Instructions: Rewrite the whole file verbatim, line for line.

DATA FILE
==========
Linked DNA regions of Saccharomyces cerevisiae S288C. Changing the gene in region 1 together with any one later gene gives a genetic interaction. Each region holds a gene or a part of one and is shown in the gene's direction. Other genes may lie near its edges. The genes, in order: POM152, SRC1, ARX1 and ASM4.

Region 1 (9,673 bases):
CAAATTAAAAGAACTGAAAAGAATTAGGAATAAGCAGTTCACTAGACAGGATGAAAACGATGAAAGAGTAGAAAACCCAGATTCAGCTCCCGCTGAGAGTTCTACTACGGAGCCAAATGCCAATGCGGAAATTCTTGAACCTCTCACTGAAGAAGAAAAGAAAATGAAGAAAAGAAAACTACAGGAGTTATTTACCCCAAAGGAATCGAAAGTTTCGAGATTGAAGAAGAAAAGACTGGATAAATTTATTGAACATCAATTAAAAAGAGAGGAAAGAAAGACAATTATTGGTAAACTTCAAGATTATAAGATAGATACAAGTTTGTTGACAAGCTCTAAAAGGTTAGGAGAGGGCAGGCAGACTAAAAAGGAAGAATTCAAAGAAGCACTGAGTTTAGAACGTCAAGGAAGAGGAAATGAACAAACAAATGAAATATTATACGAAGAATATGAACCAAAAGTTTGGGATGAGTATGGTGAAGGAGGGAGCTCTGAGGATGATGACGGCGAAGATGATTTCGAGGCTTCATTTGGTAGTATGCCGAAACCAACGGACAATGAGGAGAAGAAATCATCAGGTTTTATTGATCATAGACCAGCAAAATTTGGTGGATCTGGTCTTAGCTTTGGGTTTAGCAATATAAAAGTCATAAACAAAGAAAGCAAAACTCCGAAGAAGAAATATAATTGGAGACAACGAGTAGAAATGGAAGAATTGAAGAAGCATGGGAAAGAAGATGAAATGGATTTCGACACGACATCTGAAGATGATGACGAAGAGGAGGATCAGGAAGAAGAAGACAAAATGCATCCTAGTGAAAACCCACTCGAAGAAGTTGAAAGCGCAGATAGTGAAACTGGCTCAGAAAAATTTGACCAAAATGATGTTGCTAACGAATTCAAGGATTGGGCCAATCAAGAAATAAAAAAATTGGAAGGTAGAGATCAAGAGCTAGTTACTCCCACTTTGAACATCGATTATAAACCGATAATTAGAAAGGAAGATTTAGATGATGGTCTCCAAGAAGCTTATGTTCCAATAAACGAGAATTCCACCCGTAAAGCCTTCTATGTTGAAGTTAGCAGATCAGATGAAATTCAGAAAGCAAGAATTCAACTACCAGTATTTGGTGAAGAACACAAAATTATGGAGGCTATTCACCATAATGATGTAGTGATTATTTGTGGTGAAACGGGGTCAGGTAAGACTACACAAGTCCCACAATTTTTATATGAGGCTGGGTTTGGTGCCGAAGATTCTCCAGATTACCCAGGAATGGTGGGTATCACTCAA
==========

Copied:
Linked DNA regions of Saccharomyces cerevisiae S288C. Changing the gene in region 1 together with any one later gene gives a genetic interaction. Each region holds a gene or a part of one and is shown in the gene's direction. Other genes may lie near its edges. The genes, in order: POM152, SRC1, ARX1 and ASM4.

Region 1 (9,673 bases):
CAAATTAAAAGAACTGAAAAGAATTAGGAATAAGCAGTTCACTAGACAGGATGAAAACGATGAAAGAGTAGAAAACCCAGATTCAGCTCCCGCTGAGAGTTCTACTACGGAGCCAAATGCCAATGCGGAAATTCTTGAACCTCTCACTGAAGAAGAAAAGAAAATGAAGAAAAGAAAACTACAGGAGTTATTTACCCCAAAGGAATCGAAAGTTTCGAGATTGAAGAAGAAAAGACTGGATAAATTTATTGAACATCAATTAAAAAGAGAGGAAAGAAAGACAATTATTGGTAAACTTCAAGATTATAAGATAGATACAAGTTTGTTGACAAGCTCTAAAAGGTTAGGAGAGGGCAGGCAGACTAAAAAGGAAGAATTCAAAGAAGCACTGAGTTTAGAACGTCAAGGAAGAGGAAATGAACAAACAAATGAAATATTATACGAAGAATATGAACCAAAAGTTTGGGATGAGTATGGTGAAGGAGGGAGCTCTGAGGATGATGACGGCGAAGATGATTTCGAGGCTTCATTTGGTAGTATGCCGAAACCAACGGACAATGAGGAGAAGAAATCATCAGGTTTTATTGATCATAGACCAGCAAAATTTGGTGGATCTGGTCTTAGCTTTGGGTTTAGCAATATAAAAGTCATAAACAAAGAAAGCAAAACTCCGAAGAAGAAATATAATTGGAGACAACGAGTAGAAATGGAAGAATTGAAGAAGCATGGGAAAGAAGATGAAATGGATTTCGACACGACATCTGAAGATGATGACGAAGAGGAGGATCAGGAAGAAGAAGACAAAATGCATCCTAGTGAAAACCCACTCGAAGAAGTTGAAAGCGCAGATAGTGAAACTGGCTCAGAAAAATTTGACCAAAATGATGTTGCTAACGAATTCAAGGATTGGGCCAATCAAGAAATAAAAAAATTGGAAGGTAGAGATCAAGAGCTAGTTACTCCCACTTTGAACATCGATTATAAACCGATAATTAGAAAGGAAGATTTAGATGATGGTCTCCAAGAAGCTTATGTTCCAATAAACGAGAATTCCACCCGTAAAGCCTTCTATGTTGAAGTTAGCAGATCAGATGAAATTCAGAAAGCAAGAATTCAACTACCAGTATTTGGTGAAGAACACAAAATTATGGAGGCTATTCACCATAATGATGTAGTGATTATTTGTGGTGAAACGGGGTCAGGTAAGACTACACAAGTCCCACAATTTTTATATGAGGCTGGGTTTGGTGCCGAAGATTCTCCAGATTACCCAGGAATGGTGGGTATCACTCAA